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Consequences of Binge Drinking: Risks, Causes, and Prevention

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Binge drinking is a term used to describe the excessive consumption of multiple alcoholic drinks in one sitting. When someone binge drinks, they may experience both short– and long-term health effects. It is recommended to practice safe, moderate alcohol consumption to avoid the consequences of binge drinking.1,2

What is Binge Drinking?

The definition of binge drinking is the consumption of five or more alcoholic beverages for men or four or more alcoholic beverages for women within a two-hour period. It can also be defined as drinking until you’ve reached at least a blood alcohol concentration (BAC) of .08 percent.1,3

Conversely, moderate alcohol consumption is defined as one drink per day for women and two drinks per day for men.1

What is considered one drink depends on the type of alcohol being consumed. For example:4

  • 12 ounces of beer
  • 5 ounces of wine
  • 1.5 ounces of distilled spirits

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Harmful Consequences of Binge Drinking

Binge drinking is frequently associated with adolescents and young adults aged 18-34.5 However, binge drinking is also a concern with adults 35 and over as they are responsible for more than half of the total number of occurrences of binge drinking.6

Binge drinking can lead to many detrimental effects on your mental, physical, and social health. Harmful consequences of binge drinking may include:2,6,7

  • Unintentional injuries, including those caused by car accidents
  • Alcohol poisoning or alcohol overdose, which could be potentially fatal
  • High blood pressure
  • Heart disease
  • Stroke
  • Liver disease
  • Cancer of the colon, liver, esophagus, throat, mouth, and breast
  • Violent behaviors, such as homicide or domestic violence incidents
  • Increased risk of suicide
  • Unintended pregnancies
  • Poor pregnancy outcomes, including stillbirth and miscarriage
  • Fetal alcohol spectrum disorder (FASD)
  • Sudden infant death syndrome (SIDS)
  • Learning and memory issues, including blackouts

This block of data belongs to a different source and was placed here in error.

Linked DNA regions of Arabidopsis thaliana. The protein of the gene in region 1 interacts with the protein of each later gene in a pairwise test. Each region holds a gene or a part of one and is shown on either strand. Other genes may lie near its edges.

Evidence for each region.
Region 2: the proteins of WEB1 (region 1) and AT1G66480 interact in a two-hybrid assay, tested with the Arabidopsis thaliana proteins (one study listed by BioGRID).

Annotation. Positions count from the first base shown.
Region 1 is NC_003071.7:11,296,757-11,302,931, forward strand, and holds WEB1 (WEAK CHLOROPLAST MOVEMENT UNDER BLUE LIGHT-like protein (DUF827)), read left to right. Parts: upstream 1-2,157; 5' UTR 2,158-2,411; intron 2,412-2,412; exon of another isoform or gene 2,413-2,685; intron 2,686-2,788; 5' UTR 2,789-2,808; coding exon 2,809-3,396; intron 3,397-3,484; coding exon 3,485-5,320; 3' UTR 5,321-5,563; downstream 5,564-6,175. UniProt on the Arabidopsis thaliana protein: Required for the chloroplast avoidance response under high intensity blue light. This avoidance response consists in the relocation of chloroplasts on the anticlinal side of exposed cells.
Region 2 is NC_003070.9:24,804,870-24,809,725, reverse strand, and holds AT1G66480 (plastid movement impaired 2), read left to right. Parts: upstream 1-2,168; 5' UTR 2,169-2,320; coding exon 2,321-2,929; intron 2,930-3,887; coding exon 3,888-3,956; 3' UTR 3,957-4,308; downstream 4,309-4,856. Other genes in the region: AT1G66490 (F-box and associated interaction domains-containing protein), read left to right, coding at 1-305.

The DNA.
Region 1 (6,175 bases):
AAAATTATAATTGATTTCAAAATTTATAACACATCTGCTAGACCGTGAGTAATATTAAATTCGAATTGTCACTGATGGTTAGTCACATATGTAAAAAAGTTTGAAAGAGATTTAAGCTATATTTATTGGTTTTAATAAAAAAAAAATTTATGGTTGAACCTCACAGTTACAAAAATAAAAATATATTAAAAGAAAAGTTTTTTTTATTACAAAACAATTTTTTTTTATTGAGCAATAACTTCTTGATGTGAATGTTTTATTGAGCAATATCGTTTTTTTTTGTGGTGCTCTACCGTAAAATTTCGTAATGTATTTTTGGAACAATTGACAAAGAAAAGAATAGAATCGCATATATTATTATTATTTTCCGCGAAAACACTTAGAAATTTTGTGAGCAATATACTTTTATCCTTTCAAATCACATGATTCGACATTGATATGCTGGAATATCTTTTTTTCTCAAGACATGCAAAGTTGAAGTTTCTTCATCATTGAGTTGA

• Academic impairment in students
  • Impaired athletic performance in student-athletes
  • Legal issues
  • Alcohol use disorder, or alcohol addiction

One of the most severe consequences of binge drinking is that of developing an alcohol addiction, a chronic condition characterized by uncontrollable alcohol use, despite negative consequences in your life. Alcohol use disorder frequently requires treatment in order to break the cycle of alcohol misuse. If you or someone you know is struggling with binge drinking or alcohol addiction, call our helpline at 800-948-8417 Question iconCalls are forwarded to these paid advertisers to find a rehab.

What Causes Binge Drinking?

While it is important to understand what binge drinking is and its potential dangers, it is equally important to understand what causes binge drinking. Awareness of the precursors to binge drinking could lead to better prevention and treatment.

Attitude Toward Drinking

Studies have shown that you are more likely to consume alcohol when you have a direct experience with drinking alcohol in adolescence or if you perceive your parents’ and friends’ attitudes toward alcohol consumption to be favorable.7 Additionally, if you have had a drink before and associated it with a positive experience, then you are more likely to drink in excess to repeat the positive experience.8,9 What this indicates is that your attitude towards drinking contributes to the increased likelihood that you will engage in binge drinking.7

Lack of Awareness of Long-term Consequences

You are more likely to binge drink as an adolescent or young adult.3,8,9 At that age range, you are looking at college and high school students who are more susceptible to engage in this behavior due to the desire to enhance social interactions at parties and other peer events. As a result of wanting to socialize and have a good time, you may not comprehend the potential long-term consequences of binge drinking.9

Social Settings

Being present at parties or at gatherings with family or friends where alcohol is available increases the chances of engaging in binge drinking. These chances are increased due to the motivation factors behind drinking, including the belief that being drunk enhances the overall experience at social gatherings. Peer pressure in social settings can also be a factor in motivating you to drink excessively. Ultimately, the desire to fit in can be overwhelming and may lead to binge drinking.9


The ease of access and availability of alcohol increase the chances of excessive drinking. Research shows that adolescents who lived within a quarter-mile radius of establishments that served alcohol were more likely to develop lifelong alcohol use and engage in binge drinking.11 In addition, increased alcohol availability and exposure near college campuses correlated with increased binge drinking in college students.12 If you live near alcohol distributors, you are also more exposed to advertisements, observations of others consuming alcohol, and ultimately having the curiosity to experiment with alcohol use.13

How Can You Prevent Binge Drinking?